While a used version of a standard electric taxi can be had for £37,000, used diesel and petrol vehicles can be found for less than £5,000.

Hale Station on a quiet Saturday night

Added to this, the battery life of an LEVC electric taxi – the UK’s leading manufacturer and retailer of electric vehicles – only travels 64 miles, the equivalent of a trip from Altrincham to Leeds.

Paul Kinsey, a member of the Trafford Taxi Drivers Association, a local employee representative body, is leaving the industry due to new regulations and financial penalties.

“The problem is that with these new rules, they’re bringing them in to reduce emissions, but drivers will have to work a few more hours to recoup lost costs,” Paul said.

Outside Altrincham Interchange after Christmas

He added: “My badge expired on November 30, 2021 and I haven’t renewed it. I don’t want to invest a large amount of money in a business I can’t rely on.

“I have no incentive to invest in an electric vehicle because [I] will lose.

A call to stop Manchester’s new ‘Clean Air Zone’ collected 10,000 signatures.

On Twitter, Andy Burnham, the Mayor of Greater Manchester, responded to the online petition, explaining that although the new scheme was a “local decision”, it was “the government [who] initiated the process” and that “they alone have the power to stop or delay it”.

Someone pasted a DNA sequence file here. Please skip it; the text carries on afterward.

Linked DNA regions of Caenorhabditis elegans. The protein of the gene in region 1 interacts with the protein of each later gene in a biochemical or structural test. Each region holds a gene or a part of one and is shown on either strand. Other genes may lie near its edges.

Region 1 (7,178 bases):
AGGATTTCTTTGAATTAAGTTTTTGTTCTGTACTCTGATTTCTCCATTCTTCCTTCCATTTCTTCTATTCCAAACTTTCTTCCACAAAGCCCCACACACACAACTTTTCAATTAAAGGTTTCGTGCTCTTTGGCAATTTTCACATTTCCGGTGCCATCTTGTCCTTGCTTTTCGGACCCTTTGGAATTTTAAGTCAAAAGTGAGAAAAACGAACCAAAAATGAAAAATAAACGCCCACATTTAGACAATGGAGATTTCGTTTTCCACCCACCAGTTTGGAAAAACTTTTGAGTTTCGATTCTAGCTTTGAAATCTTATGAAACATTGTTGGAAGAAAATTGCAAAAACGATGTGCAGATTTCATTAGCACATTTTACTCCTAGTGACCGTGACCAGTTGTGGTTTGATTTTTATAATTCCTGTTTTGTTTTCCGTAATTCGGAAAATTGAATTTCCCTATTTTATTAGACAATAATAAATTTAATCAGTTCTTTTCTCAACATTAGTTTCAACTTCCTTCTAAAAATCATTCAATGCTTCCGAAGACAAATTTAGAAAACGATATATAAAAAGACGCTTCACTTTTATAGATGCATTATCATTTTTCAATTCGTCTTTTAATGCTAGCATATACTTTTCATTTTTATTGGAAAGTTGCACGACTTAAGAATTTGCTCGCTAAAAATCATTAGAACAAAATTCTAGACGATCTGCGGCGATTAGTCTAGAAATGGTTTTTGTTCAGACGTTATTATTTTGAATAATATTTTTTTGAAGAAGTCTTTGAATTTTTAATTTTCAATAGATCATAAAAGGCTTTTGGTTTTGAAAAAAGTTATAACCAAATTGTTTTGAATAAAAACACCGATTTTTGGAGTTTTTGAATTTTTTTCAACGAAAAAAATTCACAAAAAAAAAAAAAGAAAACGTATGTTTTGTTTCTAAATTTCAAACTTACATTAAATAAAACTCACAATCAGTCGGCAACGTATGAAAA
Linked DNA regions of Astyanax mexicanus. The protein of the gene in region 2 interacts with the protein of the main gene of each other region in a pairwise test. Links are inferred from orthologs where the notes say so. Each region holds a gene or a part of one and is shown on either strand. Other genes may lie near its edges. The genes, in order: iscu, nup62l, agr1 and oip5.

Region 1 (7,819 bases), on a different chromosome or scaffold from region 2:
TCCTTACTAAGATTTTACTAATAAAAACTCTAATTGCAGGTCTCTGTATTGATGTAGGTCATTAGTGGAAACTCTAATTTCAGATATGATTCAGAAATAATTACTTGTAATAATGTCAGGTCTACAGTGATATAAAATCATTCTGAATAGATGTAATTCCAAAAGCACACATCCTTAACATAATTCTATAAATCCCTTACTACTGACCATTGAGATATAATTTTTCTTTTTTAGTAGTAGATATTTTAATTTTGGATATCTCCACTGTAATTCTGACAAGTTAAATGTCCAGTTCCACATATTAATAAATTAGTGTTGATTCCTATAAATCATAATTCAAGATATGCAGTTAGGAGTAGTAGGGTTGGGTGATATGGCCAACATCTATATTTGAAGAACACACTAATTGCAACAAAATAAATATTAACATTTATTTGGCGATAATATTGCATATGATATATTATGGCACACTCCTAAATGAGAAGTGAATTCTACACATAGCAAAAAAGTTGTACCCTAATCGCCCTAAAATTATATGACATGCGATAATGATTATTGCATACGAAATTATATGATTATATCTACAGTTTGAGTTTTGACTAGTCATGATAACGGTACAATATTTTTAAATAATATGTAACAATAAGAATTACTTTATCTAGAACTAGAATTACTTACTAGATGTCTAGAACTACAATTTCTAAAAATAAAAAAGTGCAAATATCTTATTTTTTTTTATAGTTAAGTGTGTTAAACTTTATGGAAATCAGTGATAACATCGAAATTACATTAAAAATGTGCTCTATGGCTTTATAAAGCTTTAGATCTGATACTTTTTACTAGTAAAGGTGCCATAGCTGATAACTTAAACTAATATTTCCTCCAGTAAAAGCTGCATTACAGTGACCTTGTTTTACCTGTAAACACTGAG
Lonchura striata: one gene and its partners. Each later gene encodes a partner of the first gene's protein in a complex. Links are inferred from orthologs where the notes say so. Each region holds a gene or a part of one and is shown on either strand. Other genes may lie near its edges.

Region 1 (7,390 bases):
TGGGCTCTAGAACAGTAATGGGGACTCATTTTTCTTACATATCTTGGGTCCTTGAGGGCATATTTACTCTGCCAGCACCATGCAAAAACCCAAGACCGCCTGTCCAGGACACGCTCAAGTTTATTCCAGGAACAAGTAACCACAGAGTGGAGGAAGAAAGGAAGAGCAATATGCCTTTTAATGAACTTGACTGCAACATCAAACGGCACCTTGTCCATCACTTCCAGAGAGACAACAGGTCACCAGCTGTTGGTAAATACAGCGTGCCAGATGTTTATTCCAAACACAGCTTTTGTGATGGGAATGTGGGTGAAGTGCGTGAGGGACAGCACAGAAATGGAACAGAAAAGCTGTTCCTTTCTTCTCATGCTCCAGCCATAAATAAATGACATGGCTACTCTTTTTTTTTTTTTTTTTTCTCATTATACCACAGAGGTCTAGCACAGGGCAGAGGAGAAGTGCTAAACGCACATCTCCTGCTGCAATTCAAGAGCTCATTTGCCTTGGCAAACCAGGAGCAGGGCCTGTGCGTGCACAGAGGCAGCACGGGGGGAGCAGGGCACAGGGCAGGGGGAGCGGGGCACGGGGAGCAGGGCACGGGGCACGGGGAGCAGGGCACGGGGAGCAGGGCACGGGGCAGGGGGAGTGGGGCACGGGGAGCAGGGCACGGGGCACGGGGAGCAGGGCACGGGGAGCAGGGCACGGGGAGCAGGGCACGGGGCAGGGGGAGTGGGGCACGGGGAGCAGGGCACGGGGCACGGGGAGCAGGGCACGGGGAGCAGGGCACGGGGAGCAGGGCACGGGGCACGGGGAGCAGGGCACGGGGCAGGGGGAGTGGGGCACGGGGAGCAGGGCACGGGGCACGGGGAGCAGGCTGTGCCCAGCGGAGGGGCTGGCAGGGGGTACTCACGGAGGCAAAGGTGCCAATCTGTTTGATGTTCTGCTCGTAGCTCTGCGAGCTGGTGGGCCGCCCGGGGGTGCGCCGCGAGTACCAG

Nevertheless, Burnham is in favor of the new regulations arguing that “we will all benefit from clean air”.

Burnham hit back on Twitter after growing unrest over the new rules

Another concern for bosses is the lack of charging stations available for new vehicles.

Manchester has received £2.4million from central government to install 30 electric taxi service stations across the city.

At the rate of three per municipality, the 1,207 Trafford taxi drivers will have access to a pump less than one day a year.

There are currently no electric charging points for taxis and private hires in Trafford.

MEN’s Jen Williams recently reported on the growing pressure Burnham is facing

As well as concerns over Greater Manchester’s new rules and regulations, local taxi bosses have made specific criticism of the Trafford council.

Ray Tandy, director of Passenger Cars, says wait times for a taxi badge are unnecessarily long in Trafford compared to other neighboring councils.

In a statement, Tandy said: “Drivers in the area had to use regional councils to obtain their badge, [they are using] Wolverhampton for example because they don’t have such a long application process or wait time.

“Drivers can complete the badge process within four to six weeks with further guidance. I have known people who waited 3-4 years with Trafford. Drivers are retiring or leaving their jobs. It seems impossible to replace them.

He added: “Our fleet has been massively reduced, but not the demand.”

England has lost more than 20,000 fired drivers since the start of the pandemic